Small confession: I like “Do they know it’s Christmas?” and will probably buy the Band-Aid 30 single. It’s a decent pop song with a few good hooks and the Band-Aid 25 version wisely ditched the synthesizers for electric guitars. As a depiction of Africa, it’s so laughably false as to stagger the imagination. Lines like “Tonight, thank god it’s them and not you;” “Where the only water flowing, is the bitter sting of tears;” and the repeated “Feed the world” are massive failures of fact but reflect Bob Geldof’s bombast and the simple point he was trying to make in 1984: “Give us your fucking money!”
Since Bob Geldof announced Band-Aid 30, I’ve seen a lot of commentary about how the song is dated, it contributes to a false stereotype of Africa and Africans, it takes away from other charitable ventures, Geldof’s a smug bastard whose just trying to stay relevant, et cetera. And this is all very true. But it should not take away from the fact that money raised by Band-Aid 30 will do some good and the awareness-raising that goes along with the single will do much more.
Band-Aid 30 might, might raise US $10 million. The United States government has discussed allocating $6 billion. But Band-Aid does two things the US government cannot: 1) it gets people to contribute to global development challenges who would otherwise not do so, and 2) it’s a gateway drug for future development professionals.
Bob Geldof is not a dumb man. He knows the lyrics aren’t true, but this is the fourth release of the single and each time he’s released it, the song has topped the British music charts and raised money and awareness for what are fairly complex issues like politically-engineered famines and multilateral debt relief. Band-Aid also gives people a simple answer to the age-old question of “What can ordinary people do about extraordinary problems?” Simple: buy the record (or probably MP3 file or iTunes single these days) and feel good about yourself. People who do not otherwise give to global charities will buy the Band-Aid 30 single and those dollars will go to fight Ebola. That’s a pretty good outcome. Is it as good as giving directly to Doctors without Borders or Samaritan’s Purse or the other organizations on the ground in West Africa right now? No. But my guess is the people who buy Band-Aid 30 weren’t going to give money to those organizations. So if the option is not giving anything to fight Ebola and buying Band-Aid 30, then Band-Aid 30 is the preferable option.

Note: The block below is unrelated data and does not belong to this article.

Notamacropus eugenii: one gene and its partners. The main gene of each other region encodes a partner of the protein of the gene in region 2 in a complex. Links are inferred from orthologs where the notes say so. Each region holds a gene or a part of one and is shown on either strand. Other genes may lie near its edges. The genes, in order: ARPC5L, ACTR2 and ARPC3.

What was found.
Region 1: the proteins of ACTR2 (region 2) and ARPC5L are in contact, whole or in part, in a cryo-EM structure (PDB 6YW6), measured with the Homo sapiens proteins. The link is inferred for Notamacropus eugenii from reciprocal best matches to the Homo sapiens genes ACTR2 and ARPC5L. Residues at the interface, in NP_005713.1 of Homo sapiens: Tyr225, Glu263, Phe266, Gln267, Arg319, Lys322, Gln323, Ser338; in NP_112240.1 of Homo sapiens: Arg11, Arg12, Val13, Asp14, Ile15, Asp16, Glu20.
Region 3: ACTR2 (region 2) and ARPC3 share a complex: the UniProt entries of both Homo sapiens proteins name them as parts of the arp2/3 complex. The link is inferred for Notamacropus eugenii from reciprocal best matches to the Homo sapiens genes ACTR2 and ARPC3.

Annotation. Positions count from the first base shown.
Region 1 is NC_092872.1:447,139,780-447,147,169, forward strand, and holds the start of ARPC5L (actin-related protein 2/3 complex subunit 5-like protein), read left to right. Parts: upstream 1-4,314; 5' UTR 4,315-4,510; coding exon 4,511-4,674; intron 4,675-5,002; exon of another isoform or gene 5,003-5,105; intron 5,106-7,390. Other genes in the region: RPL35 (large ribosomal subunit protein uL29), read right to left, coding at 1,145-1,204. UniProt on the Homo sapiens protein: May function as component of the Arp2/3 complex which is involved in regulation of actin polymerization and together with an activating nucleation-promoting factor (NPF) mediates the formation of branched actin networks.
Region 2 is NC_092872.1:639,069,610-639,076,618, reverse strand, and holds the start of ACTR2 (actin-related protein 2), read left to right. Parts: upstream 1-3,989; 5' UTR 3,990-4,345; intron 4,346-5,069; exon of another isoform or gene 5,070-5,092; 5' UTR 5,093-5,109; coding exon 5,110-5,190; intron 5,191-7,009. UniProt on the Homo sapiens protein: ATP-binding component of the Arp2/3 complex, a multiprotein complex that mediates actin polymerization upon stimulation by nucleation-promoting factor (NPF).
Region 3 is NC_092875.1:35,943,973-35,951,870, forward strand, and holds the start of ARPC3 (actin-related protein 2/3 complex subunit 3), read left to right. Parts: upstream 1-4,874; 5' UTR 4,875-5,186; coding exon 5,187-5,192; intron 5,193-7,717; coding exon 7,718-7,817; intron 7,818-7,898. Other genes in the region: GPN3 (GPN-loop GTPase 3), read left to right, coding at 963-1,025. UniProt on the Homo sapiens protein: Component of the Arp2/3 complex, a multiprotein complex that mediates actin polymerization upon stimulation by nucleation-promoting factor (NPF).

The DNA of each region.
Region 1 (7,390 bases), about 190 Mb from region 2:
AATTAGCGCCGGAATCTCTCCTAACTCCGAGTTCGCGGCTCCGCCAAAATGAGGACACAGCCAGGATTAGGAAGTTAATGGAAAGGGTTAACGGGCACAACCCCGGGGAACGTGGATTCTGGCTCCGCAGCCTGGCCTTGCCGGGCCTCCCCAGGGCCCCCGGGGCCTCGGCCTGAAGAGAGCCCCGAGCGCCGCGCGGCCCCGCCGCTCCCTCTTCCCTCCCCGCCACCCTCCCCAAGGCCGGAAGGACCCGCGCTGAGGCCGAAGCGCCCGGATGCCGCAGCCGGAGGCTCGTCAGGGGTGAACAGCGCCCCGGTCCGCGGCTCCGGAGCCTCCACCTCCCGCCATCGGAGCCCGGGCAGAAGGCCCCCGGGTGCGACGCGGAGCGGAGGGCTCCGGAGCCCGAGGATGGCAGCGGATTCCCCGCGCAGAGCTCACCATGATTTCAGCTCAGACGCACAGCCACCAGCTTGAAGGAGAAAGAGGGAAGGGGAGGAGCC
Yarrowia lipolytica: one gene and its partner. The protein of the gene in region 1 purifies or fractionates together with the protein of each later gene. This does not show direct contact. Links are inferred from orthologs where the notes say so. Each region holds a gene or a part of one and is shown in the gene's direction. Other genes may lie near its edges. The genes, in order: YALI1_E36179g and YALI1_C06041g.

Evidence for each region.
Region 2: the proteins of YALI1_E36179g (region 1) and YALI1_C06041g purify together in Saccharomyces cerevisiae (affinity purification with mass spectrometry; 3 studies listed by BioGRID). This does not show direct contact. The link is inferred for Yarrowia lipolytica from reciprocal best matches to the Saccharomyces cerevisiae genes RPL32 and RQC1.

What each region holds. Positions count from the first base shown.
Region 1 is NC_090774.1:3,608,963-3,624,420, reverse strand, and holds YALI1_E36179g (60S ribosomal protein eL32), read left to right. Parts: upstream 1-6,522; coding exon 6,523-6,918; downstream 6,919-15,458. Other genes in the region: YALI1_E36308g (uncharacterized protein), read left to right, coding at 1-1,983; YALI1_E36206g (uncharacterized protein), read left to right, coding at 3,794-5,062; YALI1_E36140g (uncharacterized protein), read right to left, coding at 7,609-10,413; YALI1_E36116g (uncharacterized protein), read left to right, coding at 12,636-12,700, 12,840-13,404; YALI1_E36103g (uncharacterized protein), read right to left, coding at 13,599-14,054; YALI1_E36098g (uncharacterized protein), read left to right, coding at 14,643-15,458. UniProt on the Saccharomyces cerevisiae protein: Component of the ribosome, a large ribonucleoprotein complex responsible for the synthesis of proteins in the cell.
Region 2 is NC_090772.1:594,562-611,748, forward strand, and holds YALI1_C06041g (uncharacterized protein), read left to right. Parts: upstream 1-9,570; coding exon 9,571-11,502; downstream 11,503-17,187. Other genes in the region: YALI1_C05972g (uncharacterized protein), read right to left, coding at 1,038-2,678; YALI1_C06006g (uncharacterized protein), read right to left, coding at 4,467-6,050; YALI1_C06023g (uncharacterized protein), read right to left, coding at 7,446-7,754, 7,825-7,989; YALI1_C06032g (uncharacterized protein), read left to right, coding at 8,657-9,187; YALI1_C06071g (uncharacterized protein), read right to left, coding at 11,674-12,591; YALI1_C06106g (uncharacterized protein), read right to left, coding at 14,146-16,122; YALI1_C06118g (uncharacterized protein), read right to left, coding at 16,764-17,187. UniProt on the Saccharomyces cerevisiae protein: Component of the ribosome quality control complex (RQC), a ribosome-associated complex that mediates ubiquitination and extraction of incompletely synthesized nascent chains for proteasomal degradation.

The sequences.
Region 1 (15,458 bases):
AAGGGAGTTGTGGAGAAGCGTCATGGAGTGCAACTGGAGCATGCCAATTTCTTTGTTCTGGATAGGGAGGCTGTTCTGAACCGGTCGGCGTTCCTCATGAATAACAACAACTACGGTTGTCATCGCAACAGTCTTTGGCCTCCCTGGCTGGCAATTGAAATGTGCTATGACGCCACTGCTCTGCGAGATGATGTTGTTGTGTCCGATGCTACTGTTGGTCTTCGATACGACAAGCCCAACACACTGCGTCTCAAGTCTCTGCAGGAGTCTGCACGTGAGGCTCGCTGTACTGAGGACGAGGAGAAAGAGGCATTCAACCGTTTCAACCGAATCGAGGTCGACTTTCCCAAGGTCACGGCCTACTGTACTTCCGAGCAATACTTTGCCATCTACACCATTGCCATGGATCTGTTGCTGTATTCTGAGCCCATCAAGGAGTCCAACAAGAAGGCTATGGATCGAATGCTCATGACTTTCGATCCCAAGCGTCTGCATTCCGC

But what Band-Aid 30 will also do is also engage people. How many people will read about the US’s contribution? Not many. How many will buy the Band-Aid single? Many, many more. Some of the people who buy or listen to the single will want to learn more about Ebola and the health systems in West Africa. Will this be a large number? No. But these will become the people who support the MSFs of the world. I clearly remember listening to Band-Aid and Live Aid in 1984 and 1985 and that sparked a lifelong interest in international development. My guess is there are many other development professionals for whom Band-Aid was their gateway drug to global issues. People need to start somewhere and Band-Aid is an invitation to do so. People who buy the single will watch the documentaries and the news reporting with a little more interest and care and learn about the realities of the situation.
So it’s okay to buy the Band-Aid 30 single; but also send MSF a much bigger donation…
Michael P. Moore
November 14, 2014
moe (at) landminesinafrica (dot) org